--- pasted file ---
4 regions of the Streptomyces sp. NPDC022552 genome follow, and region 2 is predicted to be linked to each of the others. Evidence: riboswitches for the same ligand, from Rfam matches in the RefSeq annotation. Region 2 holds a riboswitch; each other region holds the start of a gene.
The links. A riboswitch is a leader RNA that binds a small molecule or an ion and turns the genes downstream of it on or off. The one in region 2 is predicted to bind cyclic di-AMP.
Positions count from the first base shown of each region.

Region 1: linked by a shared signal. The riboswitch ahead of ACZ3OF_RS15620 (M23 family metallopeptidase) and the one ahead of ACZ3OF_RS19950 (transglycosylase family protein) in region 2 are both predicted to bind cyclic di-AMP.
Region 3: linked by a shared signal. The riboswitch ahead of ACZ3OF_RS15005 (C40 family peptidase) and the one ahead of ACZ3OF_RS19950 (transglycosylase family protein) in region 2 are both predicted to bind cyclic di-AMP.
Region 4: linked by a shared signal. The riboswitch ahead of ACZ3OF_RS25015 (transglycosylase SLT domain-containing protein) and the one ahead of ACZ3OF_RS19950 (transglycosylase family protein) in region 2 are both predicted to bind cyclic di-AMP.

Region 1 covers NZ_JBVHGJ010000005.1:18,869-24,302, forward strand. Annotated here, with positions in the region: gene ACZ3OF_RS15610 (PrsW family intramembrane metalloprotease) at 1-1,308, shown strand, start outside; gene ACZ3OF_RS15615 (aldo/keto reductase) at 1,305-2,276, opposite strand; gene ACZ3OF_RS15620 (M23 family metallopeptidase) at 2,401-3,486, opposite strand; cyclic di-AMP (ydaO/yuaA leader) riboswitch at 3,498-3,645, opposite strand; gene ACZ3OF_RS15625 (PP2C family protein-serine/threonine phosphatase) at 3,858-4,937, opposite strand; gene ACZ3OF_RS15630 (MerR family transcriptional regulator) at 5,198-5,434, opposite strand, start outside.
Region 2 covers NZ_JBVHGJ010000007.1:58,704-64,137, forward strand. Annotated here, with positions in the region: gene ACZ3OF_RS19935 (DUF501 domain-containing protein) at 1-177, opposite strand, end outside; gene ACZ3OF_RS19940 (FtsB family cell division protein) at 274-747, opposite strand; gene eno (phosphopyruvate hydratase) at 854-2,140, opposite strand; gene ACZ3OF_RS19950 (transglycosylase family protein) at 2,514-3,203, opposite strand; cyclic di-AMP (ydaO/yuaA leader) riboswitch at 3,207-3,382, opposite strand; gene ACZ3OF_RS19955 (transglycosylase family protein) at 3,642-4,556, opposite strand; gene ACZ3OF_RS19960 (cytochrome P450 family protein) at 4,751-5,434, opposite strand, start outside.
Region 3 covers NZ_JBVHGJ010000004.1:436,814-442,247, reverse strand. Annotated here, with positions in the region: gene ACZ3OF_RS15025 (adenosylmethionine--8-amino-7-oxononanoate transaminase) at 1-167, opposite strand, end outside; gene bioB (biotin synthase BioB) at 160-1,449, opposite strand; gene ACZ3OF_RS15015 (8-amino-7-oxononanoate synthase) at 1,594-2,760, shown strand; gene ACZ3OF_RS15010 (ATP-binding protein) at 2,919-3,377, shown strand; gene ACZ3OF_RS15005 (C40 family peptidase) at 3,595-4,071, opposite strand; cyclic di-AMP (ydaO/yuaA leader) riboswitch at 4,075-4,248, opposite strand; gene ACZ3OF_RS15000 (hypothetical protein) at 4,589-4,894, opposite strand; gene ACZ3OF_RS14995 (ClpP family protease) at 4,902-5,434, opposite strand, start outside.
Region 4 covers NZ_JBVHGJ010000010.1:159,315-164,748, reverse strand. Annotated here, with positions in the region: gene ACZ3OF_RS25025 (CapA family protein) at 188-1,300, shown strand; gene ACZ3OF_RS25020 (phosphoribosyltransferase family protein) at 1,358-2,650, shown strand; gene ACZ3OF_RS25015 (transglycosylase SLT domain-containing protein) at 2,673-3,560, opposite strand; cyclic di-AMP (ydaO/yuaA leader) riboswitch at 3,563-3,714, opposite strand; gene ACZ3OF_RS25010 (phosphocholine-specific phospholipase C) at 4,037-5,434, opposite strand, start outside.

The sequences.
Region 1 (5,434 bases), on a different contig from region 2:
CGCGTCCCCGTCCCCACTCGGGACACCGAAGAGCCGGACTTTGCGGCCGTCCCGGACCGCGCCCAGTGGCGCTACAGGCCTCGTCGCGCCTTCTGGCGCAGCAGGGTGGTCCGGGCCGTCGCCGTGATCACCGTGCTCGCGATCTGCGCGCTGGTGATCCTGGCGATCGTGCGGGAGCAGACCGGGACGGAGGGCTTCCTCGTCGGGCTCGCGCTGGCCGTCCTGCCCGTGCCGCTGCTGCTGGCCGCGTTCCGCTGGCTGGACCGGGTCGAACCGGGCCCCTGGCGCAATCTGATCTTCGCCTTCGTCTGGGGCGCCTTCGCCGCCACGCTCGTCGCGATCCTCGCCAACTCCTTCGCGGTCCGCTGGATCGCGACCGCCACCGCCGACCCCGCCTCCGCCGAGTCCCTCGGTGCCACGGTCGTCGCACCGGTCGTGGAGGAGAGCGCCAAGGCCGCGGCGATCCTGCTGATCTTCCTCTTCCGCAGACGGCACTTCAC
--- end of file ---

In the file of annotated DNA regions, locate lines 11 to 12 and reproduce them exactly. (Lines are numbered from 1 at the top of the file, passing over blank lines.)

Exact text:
The sequences.
Region 1 (5,434 bases), on a different contig from region 2: